Writing Atmospheric Descriptions

Published by audenjohnson on

I’ve said this before, I love atmospheric horror. I prefer stories that use setting to enhance the chills.

I looked upon the scene before me- upon the mere house, and the simple landscape features of the domain…with an utter depression of soul which I can compare to no earthly sensation more properly than to the after-dream of the reveller upon opium (Poe The Fall of the House of Usher)

How do you create amazing scenes like this outside of horror?
Writing Atmospheric Descriptions
Be Yourself
Do not try to write like Poe. It won’t turn out well. Remember, you have your own style, voice and experience. Use passages you love as an example, only.
This one is important. Read, a lot, and study the story. The text will become ingrained in you. Soon, you’ll find yourself creating delicious imagery using your own style.
This goes hand-in-hand with studying the text. If you come across a word you don’t know, look it up and write down the definition. You don’t have to memorize the word or even the definition. It will get ingrained in your head. You’ll start spitting out amazing words you didn’t even know you knew. I’ve had many a moment when I used a word in my story that I felt was right, but I didn’t know exactly what it meant. I looked it up. Turned out, I used it properly.
Be Creative
In a story, I called the sun a “pernicious yellow beast.” Think about what you’re describing and try coming up with different ways of saying the same thing. How many ways can you say darkness or night, for instance. I don’t mean synonyms either. I once called night the “blinding devil.”
That being said, don’t go overboard. You’ll end up making your readers gag. The story will become bit hard to understand. There are times when the sun is just the sun. Use that writer’s instinct. Know when to dress up a description and when not to. Reading and studying helps you get better at this.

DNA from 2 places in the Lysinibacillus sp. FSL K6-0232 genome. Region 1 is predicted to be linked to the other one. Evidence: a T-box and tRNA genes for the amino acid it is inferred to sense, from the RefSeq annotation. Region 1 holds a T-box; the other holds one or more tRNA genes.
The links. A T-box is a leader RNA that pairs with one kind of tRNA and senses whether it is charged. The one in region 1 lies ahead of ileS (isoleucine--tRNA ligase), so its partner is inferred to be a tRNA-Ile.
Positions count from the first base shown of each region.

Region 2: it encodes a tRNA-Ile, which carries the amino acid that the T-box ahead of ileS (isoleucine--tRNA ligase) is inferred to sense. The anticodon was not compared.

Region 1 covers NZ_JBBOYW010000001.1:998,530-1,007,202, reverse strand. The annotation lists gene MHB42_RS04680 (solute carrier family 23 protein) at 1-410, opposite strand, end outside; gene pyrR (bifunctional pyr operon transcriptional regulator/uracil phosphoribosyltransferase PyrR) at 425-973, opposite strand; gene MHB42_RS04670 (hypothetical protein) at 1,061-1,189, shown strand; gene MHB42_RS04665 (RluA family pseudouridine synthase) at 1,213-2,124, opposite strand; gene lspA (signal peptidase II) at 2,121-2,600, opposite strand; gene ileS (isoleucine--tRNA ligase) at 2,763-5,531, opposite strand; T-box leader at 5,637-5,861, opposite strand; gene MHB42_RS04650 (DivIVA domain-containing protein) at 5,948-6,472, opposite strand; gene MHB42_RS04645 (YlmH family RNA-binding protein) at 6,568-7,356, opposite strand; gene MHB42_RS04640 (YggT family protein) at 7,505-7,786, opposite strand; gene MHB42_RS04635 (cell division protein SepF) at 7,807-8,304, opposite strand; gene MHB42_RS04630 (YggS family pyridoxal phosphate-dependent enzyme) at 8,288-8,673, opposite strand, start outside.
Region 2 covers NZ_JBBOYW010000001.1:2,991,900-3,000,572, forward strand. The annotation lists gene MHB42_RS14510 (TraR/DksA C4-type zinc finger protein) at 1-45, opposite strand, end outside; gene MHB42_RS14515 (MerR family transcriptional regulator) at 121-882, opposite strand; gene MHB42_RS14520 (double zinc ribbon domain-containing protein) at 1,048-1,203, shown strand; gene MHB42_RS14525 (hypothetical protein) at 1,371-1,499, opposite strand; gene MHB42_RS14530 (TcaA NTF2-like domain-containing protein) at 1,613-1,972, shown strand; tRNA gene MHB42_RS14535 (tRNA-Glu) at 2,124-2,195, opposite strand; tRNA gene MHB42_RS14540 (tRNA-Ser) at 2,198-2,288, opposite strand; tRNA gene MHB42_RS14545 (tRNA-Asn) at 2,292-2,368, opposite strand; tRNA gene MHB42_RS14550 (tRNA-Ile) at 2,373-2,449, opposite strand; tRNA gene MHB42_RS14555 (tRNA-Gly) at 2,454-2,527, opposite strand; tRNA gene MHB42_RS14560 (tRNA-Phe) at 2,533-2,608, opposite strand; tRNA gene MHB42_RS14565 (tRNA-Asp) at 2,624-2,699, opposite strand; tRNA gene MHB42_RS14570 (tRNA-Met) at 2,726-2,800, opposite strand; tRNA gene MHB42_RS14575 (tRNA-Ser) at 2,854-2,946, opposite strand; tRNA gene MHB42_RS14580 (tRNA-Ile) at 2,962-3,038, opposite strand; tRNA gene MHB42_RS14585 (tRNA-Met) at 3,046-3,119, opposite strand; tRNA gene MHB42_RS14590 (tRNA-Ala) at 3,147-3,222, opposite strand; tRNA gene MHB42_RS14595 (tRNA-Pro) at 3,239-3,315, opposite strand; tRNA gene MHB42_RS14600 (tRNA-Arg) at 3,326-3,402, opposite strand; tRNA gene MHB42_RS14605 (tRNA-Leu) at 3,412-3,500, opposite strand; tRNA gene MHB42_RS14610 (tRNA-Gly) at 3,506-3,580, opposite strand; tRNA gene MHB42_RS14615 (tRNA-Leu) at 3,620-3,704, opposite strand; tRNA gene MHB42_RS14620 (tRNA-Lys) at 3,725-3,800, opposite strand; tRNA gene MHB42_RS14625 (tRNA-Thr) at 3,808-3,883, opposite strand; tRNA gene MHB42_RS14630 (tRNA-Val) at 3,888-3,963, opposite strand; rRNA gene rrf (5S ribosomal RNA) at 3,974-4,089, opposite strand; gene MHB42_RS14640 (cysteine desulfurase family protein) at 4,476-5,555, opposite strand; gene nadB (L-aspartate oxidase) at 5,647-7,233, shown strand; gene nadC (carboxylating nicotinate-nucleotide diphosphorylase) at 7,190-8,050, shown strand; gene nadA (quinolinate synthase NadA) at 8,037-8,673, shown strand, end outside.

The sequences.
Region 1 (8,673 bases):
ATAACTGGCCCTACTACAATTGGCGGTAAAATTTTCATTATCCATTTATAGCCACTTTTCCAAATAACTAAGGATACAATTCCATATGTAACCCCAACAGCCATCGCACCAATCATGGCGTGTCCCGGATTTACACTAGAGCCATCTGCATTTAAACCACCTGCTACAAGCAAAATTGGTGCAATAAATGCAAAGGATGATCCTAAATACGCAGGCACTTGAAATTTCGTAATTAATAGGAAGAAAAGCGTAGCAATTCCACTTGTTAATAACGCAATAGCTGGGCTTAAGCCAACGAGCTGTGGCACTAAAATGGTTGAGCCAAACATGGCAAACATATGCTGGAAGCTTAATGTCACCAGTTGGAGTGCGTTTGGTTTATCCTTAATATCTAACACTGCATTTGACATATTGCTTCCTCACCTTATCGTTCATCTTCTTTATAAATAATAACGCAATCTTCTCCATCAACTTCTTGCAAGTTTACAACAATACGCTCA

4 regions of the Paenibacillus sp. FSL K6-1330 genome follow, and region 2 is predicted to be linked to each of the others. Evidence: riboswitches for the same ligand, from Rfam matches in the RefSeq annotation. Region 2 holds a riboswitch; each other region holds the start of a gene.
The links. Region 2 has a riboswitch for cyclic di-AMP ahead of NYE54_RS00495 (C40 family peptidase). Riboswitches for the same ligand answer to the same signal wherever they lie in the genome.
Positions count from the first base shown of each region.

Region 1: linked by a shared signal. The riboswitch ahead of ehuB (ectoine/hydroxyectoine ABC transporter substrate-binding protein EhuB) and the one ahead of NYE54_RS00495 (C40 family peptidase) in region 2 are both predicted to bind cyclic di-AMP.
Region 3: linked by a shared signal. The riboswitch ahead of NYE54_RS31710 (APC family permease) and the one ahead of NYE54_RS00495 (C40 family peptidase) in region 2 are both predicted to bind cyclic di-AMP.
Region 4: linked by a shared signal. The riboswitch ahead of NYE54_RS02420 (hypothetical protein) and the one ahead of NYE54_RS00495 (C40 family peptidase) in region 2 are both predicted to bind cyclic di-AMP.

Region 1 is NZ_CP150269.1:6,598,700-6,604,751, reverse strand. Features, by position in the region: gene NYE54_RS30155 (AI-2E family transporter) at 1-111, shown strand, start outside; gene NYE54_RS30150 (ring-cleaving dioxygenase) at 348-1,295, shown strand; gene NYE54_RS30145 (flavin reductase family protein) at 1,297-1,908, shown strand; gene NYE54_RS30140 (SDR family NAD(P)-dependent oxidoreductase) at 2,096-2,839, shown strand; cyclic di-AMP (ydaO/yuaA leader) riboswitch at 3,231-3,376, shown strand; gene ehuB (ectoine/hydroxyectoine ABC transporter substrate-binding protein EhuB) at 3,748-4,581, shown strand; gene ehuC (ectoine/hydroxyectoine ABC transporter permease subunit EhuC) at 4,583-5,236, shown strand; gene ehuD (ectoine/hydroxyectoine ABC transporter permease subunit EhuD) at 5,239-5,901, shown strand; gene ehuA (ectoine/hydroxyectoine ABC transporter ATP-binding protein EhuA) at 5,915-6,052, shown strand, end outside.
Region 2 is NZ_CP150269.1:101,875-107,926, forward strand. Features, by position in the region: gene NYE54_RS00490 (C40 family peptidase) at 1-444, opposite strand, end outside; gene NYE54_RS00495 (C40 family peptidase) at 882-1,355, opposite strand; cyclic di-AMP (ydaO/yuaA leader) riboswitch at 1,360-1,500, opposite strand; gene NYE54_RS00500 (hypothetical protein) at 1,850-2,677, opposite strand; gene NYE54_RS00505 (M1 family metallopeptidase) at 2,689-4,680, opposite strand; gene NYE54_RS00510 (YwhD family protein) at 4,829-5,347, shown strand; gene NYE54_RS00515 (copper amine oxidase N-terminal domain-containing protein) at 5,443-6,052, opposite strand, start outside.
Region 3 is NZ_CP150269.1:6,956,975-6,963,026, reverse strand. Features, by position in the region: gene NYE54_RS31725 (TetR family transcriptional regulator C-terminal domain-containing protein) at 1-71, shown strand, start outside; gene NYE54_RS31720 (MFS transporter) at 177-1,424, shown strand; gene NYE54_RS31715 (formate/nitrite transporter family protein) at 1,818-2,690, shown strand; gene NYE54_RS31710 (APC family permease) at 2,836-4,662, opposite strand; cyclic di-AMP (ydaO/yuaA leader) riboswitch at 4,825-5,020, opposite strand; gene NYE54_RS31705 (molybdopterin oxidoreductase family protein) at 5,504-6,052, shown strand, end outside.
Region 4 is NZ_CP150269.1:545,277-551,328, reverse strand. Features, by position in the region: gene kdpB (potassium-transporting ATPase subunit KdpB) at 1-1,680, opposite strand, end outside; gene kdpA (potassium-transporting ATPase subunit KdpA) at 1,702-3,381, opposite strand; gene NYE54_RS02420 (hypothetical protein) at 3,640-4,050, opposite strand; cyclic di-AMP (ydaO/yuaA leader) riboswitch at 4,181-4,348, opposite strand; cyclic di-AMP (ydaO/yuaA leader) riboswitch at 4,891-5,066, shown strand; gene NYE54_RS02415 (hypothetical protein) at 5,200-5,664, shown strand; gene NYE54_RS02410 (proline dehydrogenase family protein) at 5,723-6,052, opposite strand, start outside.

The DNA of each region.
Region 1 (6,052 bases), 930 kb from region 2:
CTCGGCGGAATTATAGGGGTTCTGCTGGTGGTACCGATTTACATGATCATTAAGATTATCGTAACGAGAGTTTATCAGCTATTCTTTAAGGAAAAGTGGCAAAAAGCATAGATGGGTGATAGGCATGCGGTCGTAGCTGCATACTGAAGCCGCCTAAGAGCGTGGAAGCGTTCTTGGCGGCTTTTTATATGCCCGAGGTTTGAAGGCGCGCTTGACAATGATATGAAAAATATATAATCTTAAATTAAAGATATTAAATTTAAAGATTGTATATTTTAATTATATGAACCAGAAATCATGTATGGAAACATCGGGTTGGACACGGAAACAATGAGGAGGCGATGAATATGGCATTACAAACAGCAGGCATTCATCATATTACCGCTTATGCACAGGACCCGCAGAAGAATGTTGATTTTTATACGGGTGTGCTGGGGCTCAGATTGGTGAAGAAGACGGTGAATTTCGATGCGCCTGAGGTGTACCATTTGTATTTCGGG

Have Patience
These lovely little descriptions aren’t going to just flow off your fingertips. Don’t try to do it in your first draft. You may be able to, but don’t put too much pressure on yourself. Crafting gorgeous descriptions takes time and several revisions. 
Images Help
I’ve mentioned this before, I’m a visual person. I can describe things better if I see them. For one of my stories, my characters were traveling at twilight. I was having trouble describing the scene, so I did a Google Image search for twilight landscape. And, this is what happened:

“The sun sank behind the cloud, creating a striking array of colors. The sky was on fire. Deep orange sat atop black and flowed as the clouds moved. The black and dark gray flitted into the flames and dragged the scenery further into shadows.”

Here are some stories that helped me with my descriptions.
Tales of Mystery and Imagination- Edgar Allen Poe
Great Ghost Stories
Dracula- Bram Stoker
Adrift on the Haunted Seas- William Hope Hodgson
Waking Up Screaming: Tales of Terror- H.P. Lovecraft


Kelly Hashway · July 1, 2013 at 11:41 pm

Great tips, Auden. You really do have to read the greats and then find your own voice from there.

    Auden Johnson · July 2, 2013 at 8:58 pm

    And we have to read a wide variety of things not just books in our genre. Thanks Kelly 🙂

Unknown · July 2, 2013 at 5:24 pm

I'm glad "Be Yourself" is first on this list, because to me that is so important in getting the rest on the list, and it's the hardest to tackle (in my opinion).

    Auden Johnson · July 2, 2013 at 9:02 pm

    I agree. I was going to put "Read" first until I thought about it. I stuggled with "Be Yourself" too always comparing myself to the greats, trying to write like them.

William Kendall · July 12, 2013 at 12:39 am

It's been awhile since I read that one by Poe…

Your remarking on images as a help strikes a chord. I used a lot of images as visual references when writing my MS. Scenes inside the Church of the Holy Sepulchre, the Dome of the Rock, or on the Masada for instance. And I used a visual tour from the Israel Museum to write a whole sequence set in the shrine where the Dead Sea Scrolls are displayed.

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